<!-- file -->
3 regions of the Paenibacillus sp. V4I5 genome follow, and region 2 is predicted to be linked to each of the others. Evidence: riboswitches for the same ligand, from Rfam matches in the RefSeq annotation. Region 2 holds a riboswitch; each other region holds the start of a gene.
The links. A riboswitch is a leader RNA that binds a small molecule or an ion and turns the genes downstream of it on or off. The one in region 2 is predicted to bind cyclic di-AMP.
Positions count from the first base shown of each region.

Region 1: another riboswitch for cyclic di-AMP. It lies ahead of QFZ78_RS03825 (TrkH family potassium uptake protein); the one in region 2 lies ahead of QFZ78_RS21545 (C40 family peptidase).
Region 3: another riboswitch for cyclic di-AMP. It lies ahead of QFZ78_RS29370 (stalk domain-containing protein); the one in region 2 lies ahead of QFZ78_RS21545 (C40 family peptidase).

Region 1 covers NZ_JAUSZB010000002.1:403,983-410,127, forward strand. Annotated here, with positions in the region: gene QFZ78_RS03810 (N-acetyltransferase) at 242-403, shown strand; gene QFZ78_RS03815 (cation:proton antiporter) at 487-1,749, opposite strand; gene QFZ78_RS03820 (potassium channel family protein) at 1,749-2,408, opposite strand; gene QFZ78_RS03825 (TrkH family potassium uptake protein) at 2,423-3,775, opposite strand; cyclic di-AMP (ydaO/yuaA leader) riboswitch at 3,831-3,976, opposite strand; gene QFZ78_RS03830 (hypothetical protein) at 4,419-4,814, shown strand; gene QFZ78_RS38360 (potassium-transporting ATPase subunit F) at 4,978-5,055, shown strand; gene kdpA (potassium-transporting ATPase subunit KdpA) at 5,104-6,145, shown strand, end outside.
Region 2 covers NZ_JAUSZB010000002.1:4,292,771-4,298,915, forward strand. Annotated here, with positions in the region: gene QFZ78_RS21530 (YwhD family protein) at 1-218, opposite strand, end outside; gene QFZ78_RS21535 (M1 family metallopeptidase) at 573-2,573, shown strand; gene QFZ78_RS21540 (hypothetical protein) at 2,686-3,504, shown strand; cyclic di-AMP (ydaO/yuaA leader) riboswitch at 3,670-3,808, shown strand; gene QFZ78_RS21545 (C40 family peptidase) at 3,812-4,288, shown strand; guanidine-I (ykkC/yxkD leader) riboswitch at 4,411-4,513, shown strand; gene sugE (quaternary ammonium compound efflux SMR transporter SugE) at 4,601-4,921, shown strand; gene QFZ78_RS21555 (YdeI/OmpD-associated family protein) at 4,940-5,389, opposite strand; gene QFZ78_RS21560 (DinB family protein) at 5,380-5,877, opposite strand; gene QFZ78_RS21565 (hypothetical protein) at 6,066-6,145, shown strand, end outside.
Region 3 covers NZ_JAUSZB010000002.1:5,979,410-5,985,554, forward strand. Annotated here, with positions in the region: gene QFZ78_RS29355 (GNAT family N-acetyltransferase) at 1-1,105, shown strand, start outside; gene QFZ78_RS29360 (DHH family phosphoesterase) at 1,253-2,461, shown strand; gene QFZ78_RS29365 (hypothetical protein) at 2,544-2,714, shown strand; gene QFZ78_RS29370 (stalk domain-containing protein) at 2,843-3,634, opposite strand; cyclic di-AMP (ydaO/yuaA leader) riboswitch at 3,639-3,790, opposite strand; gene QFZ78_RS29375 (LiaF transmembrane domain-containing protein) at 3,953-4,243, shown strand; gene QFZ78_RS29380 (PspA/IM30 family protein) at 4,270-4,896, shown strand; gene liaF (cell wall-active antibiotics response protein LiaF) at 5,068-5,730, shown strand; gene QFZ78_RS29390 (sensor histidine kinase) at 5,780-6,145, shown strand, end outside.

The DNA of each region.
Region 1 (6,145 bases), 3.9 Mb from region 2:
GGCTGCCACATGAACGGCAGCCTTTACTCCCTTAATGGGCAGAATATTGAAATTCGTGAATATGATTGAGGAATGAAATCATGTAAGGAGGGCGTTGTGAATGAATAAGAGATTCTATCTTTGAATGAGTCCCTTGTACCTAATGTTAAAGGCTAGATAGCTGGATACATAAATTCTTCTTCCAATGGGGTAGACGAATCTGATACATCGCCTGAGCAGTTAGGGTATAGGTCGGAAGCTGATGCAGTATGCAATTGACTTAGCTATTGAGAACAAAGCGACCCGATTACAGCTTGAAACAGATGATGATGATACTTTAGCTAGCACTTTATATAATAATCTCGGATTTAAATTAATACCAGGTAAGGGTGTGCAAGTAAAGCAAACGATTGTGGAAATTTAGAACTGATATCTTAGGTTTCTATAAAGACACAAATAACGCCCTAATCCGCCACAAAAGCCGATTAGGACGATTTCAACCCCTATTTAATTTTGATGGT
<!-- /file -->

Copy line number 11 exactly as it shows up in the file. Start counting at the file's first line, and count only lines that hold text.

GGCTGCCACATGAACGGCAGCCTTTACTCCCTTAATGGGCAGAATATTGAAATTCGTGAATATGATTGAGGAATGAAATCATGTAAGGAGGGCGTTGTGAATGAATAAGAGATTCTATCTTTGAATGAGTCCCTTGTACCTAATGTTAAAGGCTAGATAGCTGGATACATAAATTCTTCTTCCAATGGGGTAGACGAATCTGATACATCGCCTGAGCAGTTAGGGTATAGGTCGGAAGCTGATGCAGTATGCAATTGACTTAGCTATTGAGAACAAAGCGACCCGATTACAGCTTGAAACAGATGATGATGATACTTTAGCTAGCACTTTATATAATAATCTCGGATTTAAATTAATACCAGGTAAGGGTGTGCAAGTAAAGCAAACGATTGTGGAAATTTAGAACTGATATCTTAGGTTTCTATAAAGACACAAATAACGCCCTAATCCGCCACAAAAGCCGATTAGGACGATTTCAACCCCTATTTAATTTTGATGGT